Last Call With Ron Stodghill: The City of Second Chances

With Patrick Cannon’s sentence more than halfway over, a look at Great Charlotte Comeback Stories
JACQUI OAKLEY

IT WASN'T so long ago that our former mayor, Patrick Cannon, was sent to prison for accepting bribes from undercover FBI agents. Cannon probably feels like it’s been awhile. Even one day spent in the slammer must be its own living hell, let alone a sentence of 44 months. Nonetheless, assuming Cannon has displayed good behavior in his West Virginia lockup, he could be sipping café au lait at Amelie’s uptown with old pals as early as this summer (that is, if java jaunts comply with the rules of his halfway house or home detention). 

I have always believed Cannon got off a bit easy for his crimes; the mere act of getting caught on camera strumming a wad of cash against his ear like a corny comic book villain was worth at least another six months. Now, though, I am left wondering how the gifted-pol-turned-ex-con will rebound from such a steep fall from grace. After all, we do live in a world steeped in cynicism about the ability of people, especially public figures, to rebound once they topple. As F. Scott Fitzgerald famously mused, “There are no second acts in American life.”

If there’s any good news for Cannon and other defrocked locals, it’s that Charlotte never got the message. Across town, there’s ample evidence that some of our most disgraced figures don’t go away easily, that they refuse, in many cases, to disappear from public view. Whether we like it or not, their ambition, grit, and, well, hubris continue to lure them moth-like toward the limelight. If our collective thinking is “Please, go sit down somewhere,” their response is a deafeningly defiant, “Not in a million years!” 

That seems to be the case, at least, for Paula Broadwell, the married West Point graduate and counterterrorism expert whose affair with then-CIA Director David Petraeus was leaked in 2012. The affair with the military commander occurred in Iraq and Afghanistan while she researched the unfortunately titled All In: The Education of General David Petraeus. Once seen as a presidential candidate, Petraeus resigned from his job, and last year he pleaded guilty in Charlotte federal court to the misdemeanor of mishandling government documents. Meanwhile, the 43-year-old Broadwell, who was never charged with a crime, has spent the past year promoting Think Broader, a Charlotte-based advocacy group geared toward showing how media unfairly portray and demean women.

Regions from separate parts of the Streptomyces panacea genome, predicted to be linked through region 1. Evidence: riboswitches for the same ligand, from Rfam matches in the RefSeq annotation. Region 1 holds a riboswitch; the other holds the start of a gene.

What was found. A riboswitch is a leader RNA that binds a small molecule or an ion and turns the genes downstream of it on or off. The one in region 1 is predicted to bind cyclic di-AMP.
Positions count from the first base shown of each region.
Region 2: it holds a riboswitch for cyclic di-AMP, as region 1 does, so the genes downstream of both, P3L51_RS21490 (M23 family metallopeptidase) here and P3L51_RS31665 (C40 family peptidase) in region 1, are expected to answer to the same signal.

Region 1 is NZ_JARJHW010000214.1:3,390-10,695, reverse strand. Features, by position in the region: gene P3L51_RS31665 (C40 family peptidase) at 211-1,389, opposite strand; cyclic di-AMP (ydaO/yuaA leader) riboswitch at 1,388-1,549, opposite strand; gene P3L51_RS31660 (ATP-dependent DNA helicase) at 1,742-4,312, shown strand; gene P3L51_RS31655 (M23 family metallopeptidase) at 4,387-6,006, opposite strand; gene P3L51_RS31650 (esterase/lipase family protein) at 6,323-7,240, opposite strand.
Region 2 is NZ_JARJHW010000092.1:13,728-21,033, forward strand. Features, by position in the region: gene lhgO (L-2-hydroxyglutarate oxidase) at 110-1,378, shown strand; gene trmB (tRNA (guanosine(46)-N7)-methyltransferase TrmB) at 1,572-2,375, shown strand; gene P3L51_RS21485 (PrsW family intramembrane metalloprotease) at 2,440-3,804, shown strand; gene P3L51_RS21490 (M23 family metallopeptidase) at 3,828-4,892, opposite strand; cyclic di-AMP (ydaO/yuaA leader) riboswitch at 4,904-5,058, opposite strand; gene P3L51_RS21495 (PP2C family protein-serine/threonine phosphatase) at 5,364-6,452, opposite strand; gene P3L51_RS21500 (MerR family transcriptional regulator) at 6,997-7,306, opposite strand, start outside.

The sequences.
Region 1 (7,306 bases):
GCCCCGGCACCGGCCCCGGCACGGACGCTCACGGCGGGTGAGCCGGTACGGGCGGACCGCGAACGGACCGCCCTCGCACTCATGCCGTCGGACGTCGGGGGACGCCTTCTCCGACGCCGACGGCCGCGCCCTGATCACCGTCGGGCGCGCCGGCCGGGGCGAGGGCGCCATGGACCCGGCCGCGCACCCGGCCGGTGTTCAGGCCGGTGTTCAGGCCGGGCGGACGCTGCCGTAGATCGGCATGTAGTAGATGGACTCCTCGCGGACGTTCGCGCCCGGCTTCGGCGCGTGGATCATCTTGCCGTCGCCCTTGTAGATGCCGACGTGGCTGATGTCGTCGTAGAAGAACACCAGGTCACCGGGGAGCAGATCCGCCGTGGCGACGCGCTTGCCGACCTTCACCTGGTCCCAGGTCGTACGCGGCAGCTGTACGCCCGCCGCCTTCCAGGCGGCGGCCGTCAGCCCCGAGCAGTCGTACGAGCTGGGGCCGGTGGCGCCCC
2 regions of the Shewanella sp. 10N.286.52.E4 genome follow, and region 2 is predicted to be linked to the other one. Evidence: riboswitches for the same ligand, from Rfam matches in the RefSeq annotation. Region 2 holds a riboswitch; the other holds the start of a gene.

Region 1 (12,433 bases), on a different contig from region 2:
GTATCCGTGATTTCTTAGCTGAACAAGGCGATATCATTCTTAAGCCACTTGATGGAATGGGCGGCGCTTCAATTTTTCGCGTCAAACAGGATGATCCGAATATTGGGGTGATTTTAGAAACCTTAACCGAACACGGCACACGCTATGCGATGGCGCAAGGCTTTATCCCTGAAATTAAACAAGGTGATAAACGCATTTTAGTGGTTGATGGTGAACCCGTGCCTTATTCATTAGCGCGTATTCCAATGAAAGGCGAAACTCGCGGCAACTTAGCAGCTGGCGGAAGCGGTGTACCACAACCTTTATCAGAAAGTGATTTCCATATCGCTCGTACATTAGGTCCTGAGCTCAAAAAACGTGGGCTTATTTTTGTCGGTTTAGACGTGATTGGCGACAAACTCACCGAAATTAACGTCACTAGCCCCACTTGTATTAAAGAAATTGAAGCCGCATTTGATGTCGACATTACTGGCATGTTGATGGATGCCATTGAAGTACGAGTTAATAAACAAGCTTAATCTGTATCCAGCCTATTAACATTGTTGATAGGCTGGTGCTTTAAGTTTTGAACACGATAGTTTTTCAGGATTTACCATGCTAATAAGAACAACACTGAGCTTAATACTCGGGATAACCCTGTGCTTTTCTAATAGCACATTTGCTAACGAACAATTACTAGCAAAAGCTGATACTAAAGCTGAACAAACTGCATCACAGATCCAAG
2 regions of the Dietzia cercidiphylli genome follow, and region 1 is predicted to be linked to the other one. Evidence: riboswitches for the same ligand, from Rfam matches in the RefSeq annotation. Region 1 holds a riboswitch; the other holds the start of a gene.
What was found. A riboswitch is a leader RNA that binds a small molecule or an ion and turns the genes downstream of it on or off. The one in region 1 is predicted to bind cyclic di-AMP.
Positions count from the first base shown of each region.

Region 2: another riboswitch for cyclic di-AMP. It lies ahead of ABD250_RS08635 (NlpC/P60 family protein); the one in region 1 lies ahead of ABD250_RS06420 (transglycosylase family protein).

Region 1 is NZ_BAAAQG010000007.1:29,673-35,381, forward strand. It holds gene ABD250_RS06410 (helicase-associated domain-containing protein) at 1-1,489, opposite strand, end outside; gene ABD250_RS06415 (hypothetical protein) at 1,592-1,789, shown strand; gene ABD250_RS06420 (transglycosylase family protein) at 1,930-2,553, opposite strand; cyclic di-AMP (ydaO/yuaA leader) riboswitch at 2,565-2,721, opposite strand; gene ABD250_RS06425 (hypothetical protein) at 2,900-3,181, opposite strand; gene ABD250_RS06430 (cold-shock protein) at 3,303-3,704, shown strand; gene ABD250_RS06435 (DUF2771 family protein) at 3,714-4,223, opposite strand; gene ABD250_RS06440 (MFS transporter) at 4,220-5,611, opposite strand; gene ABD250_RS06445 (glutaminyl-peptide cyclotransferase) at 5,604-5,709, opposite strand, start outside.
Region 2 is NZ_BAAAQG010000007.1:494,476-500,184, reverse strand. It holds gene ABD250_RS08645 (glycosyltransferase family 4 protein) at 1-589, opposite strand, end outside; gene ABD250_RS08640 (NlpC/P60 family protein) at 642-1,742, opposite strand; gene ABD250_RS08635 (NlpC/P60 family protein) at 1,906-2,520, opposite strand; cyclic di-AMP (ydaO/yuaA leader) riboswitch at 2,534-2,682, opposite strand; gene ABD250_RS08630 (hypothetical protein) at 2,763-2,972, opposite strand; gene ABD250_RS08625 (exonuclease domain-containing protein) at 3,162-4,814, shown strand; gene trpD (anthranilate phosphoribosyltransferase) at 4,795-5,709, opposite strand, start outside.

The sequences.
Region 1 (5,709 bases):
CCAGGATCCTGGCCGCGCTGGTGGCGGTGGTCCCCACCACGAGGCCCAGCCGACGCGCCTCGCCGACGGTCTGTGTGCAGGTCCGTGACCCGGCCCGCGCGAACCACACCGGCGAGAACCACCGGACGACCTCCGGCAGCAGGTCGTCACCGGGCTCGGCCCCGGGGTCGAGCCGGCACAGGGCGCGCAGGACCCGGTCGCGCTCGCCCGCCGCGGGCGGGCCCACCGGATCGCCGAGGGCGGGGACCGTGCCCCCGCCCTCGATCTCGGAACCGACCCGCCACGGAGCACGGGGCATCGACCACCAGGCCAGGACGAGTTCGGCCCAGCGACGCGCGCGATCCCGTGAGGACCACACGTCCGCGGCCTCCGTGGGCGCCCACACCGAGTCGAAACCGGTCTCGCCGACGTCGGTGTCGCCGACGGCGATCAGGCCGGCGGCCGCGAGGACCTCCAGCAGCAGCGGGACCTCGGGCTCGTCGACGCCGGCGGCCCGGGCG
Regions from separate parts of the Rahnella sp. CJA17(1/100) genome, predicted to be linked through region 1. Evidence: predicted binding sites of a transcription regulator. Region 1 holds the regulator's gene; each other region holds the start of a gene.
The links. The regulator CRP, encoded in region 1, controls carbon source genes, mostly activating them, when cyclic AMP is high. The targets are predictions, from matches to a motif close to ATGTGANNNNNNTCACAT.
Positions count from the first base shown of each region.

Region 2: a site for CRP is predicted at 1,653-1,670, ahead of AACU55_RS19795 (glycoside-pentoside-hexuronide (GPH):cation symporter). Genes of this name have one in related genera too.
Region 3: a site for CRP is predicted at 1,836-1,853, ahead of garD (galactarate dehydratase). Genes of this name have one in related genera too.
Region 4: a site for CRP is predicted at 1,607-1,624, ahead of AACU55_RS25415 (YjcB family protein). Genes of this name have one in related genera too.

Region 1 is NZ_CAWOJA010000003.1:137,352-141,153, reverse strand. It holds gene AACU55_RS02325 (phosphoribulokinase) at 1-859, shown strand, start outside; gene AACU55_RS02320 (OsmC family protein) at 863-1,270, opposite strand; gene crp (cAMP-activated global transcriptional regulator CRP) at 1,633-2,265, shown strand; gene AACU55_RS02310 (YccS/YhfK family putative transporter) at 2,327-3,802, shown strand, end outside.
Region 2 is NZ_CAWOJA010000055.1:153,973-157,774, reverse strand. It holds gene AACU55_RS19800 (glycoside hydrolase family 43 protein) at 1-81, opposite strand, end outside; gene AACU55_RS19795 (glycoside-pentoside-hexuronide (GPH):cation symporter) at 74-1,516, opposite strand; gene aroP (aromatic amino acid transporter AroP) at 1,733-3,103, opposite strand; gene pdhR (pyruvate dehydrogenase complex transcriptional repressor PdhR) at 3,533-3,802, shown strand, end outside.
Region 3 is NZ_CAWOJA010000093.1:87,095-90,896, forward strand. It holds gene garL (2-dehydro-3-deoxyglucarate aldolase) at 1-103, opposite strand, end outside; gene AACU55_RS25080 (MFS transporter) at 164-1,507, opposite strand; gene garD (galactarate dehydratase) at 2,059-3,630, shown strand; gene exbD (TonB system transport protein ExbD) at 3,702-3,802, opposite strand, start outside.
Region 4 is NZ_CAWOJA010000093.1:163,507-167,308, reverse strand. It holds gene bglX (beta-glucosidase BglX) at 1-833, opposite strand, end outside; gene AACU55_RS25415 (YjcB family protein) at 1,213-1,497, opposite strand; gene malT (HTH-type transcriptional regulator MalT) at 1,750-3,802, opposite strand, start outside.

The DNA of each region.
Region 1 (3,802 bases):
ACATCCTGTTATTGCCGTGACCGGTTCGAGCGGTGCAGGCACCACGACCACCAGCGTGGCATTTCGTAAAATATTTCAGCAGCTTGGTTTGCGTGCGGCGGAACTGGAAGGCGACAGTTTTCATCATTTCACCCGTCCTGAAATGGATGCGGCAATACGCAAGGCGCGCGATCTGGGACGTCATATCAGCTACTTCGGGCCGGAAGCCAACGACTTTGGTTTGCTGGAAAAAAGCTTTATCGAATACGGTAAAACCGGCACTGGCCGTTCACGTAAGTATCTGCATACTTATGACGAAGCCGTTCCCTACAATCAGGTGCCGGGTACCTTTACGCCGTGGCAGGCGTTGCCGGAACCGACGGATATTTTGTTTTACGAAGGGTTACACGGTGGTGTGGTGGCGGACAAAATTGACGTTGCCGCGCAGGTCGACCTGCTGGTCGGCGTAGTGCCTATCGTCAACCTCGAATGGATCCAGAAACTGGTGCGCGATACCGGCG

Among my favorite comeback sagas is the story of Patrick Swisher, Charlotte’s own toilet bowl king. Back in the 1990s, his company, Swisher Hygiene, made a small fortune selling products and maintenance services for restrooms in restaurants, bars, and other businesses across the world. But in 2002, he got locked up for nearly a year for lying on his taxes. Upon his release, he sold a majority stake in his company to Miami billionaire Wayne Huizinga, who grew the company into an industry juggernaut worth more than $1 billion before running afoul of the SEC for falsely inflating the company’s value. Last year, Minnesota-based Ecolab bought Swisher’s brainchild for a measly $40 million.  

But these days, Swisher, unbowed, is back in business, promoting Enviro-Master, a six-year-old restroom hygiene franchising company recently listed among Inc. magazine’s fast-growing private companies. “I can’t think of a better place to be,” the 61-year-old Swisher says of his hometown of Charlotte. “I’ve been blessed that people have come into my new organization and given me a second chance. I don’t intend to let them down.” 

Then, of course, there’s Sallie Wamsley Saxon, whose handle around town was once notoriously the “SouthPark Madam.” Before she got busted in 2008, Saxon ran a high-end escort service from her Charlotte home. But Saxon, who served nearly two years in federal prison before being released in 2010, has put pimping in the past. Instead, the 66-year-old Saxon is trying to make a new mark—telling her personal story of redemption on the church speaker’s circuit, and volunteering at Dove’s Nest, a Charlotte Rescue Mission program for women. As Saxon told Christian-based Decision magazine last year: “I know what it’s like to feel dirty and disgusted.” Indeed, life can be a dirty business. I’m sure Patrick Cannon will tell us as much, in just a few months. 


This article appears in the June 2016 issue of Charlotte Magazine

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